The narrator’s choice of a fair second wife to contrast the dark first wife implies dark conquering light. The resurrection of Ligeia conquers Rowena’s mortality is therefore evil and unnatural. This dark-haired imagery and the ability to be reborn are references to the Egyptians. Poe makes Ligeia a reincarnated goddess. The narrator worships her to the point of idolatry. She has lived many lives before and it is assumed that she will lead many more. She just needs to keep making men fall deeply in love with her. Ligeia is the worshipped goddess, the powerful, immortal female, just as in ancient Egypt. This story only gives us a brief glimpse into her long lifespan. It would be interesting to know if the narrator plays a recurrent role in her life or if he has a short, mortal scene. Is this an immortal love or simply an immortal goddess? The narrator will soon find out if his love is reciprocated: either she will find another lover to keep, leaving him dead, or she will find another lover to bring about his rebirth.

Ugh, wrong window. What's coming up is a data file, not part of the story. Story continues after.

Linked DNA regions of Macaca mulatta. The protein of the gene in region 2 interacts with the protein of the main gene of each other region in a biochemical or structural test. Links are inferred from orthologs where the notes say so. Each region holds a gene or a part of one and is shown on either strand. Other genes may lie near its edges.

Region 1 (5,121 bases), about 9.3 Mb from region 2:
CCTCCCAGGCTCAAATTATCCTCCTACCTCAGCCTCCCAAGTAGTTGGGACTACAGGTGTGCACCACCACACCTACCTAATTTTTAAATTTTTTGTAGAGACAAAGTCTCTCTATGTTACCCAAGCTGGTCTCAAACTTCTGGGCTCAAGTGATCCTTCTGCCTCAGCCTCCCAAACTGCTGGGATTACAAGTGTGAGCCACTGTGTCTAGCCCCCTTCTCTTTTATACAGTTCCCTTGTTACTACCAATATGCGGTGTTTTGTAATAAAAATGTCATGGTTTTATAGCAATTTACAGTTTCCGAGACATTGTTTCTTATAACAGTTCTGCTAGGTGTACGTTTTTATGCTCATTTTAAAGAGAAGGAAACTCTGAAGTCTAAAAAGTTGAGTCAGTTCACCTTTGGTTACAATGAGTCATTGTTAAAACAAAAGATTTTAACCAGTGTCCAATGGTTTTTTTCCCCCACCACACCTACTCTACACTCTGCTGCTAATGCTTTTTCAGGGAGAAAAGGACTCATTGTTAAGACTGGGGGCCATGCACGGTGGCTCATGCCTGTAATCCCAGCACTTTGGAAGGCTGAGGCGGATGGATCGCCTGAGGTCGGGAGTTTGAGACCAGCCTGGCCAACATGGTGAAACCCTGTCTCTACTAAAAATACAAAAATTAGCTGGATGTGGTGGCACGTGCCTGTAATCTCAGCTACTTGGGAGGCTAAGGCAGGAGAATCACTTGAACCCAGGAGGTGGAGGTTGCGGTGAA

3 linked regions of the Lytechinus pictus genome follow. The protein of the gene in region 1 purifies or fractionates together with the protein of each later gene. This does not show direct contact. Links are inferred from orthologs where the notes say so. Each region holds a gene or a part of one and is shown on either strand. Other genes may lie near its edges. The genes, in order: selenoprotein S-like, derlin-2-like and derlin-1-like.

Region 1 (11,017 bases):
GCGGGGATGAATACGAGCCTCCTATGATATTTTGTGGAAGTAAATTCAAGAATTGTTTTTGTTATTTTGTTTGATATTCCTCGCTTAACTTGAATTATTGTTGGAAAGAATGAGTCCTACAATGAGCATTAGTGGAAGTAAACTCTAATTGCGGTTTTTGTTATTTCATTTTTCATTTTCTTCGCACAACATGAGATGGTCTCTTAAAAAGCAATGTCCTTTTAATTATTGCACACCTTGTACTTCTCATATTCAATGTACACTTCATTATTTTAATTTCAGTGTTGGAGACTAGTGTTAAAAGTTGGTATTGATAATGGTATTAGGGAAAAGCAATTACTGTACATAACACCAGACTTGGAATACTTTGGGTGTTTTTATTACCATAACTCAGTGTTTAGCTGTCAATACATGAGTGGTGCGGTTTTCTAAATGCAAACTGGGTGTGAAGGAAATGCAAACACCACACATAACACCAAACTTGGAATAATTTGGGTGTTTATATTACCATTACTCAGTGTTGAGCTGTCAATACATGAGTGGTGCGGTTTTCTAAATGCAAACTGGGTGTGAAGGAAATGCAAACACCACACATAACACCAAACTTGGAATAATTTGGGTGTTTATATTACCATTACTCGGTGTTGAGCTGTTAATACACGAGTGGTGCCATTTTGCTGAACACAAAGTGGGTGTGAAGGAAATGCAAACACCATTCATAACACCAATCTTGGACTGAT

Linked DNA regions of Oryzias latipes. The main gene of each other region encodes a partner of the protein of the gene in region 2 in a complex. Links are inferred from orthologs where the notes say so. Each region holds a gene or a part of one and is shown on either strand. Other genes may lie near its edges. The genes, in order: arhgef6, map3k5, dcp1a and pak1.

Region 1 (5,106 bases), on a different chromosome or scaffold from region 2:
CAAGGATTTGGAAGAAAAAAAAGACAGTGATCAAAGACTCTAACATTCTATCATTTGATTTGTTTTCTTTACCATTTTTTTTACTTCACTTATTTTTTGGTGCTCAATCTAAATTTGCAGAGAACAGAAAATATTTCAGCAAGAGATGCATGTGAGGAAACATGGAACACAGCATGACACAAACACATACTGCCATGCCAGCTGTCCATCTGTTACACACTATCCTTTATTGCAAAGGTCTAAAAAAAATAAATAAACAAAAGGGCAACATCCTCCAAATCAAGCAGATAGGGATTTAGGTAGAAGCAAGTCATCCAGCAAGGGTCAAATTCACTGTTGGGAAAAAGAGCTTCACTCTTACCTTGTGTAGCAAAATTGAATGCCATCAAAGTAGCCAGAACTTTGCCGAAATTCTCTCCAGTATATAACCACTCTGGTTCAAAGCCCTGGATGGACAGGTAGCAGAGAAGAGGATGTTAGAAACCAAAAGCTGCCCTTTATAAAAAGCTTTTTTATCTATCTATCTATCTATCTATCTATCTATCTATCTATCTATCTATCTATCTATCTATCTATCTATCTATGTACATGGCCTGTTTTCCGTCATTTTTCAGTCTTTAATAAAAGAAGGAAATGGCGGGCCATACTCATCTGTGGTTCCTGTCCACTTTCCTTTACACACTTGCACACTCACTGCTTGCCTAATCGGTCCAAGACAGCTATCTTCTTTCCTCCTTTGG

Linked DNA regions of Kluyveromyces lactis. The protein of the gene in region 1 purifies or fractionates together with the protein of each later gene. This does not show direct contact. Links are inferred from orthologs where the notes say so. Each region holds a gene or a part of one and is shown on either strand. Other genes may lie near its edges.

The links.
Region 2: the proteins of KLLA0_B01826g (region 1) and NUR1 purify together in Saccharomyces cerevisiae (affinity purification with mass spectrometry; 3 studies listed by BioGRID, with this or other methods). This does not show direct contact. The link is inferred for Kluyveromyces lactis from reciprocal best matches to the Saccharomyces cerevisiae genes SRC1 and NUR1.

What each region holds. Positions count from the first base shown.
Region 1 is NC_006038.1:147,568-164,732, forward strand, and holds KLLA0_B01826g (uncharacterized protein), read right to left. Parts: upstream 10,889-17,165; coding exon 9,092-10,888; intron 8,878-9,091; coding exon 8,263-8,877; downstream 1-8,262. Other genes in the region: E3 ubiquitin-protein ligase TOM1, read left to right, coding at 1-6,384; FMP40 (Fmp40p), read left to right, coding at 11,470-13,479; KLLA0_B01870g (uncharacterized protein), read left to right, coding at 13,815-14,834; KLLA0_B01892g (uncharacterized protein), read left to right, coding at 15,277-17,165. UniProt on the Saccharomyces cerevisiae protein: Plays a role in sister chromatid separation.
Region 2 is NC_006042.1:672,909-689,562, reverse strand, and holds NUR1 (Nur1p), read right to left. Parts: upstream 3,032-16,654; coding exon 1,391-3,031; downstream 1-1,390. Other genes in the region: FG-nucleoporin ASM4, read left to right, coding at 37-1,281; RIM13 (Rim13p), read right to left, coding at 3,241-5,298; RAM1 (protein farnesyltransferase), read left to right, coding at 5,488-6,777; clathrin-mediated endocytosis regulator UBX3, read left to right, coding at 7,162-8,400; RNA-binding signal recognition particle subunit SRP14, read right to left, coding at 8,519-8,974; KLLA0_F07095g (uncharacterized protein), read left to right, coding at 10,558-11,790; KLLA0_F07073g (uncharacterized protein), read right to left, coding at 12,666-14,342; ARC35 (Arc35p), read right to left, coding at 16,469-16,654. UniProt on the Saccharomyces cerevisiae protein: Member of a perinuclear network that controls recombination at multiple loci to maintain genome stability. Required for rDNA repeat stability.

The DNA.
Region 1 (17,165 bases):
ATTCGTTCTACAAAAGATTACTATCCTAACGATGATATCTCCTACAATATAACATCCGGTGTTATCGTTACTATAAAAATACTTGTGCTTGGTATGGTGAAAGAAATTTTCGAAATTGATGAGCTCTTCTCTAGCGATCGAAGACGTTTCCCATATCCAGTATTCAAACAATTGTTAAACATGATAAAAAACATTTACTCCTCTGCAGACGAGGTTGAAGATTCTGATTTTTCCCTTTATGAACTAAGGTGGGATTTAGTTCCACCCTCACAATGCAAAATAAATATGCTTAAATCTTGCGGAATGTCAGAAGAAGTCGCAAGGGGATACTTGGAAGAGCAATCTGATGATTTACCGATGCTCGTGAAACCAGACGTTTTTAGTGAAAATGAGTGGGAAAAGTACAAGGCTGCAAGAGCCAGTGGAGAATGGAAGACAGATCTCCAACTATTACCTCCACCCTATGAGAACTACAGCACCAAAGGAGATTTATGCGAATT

1 comment:

  1. Fascinating read! After reading your paper, I have a better understanding of Poe's story. Your explanations makes me appreciate this story more! I feel like re-reading it now! Of course she is a goddess who has reincarnated multiple times - it makes total sense now!!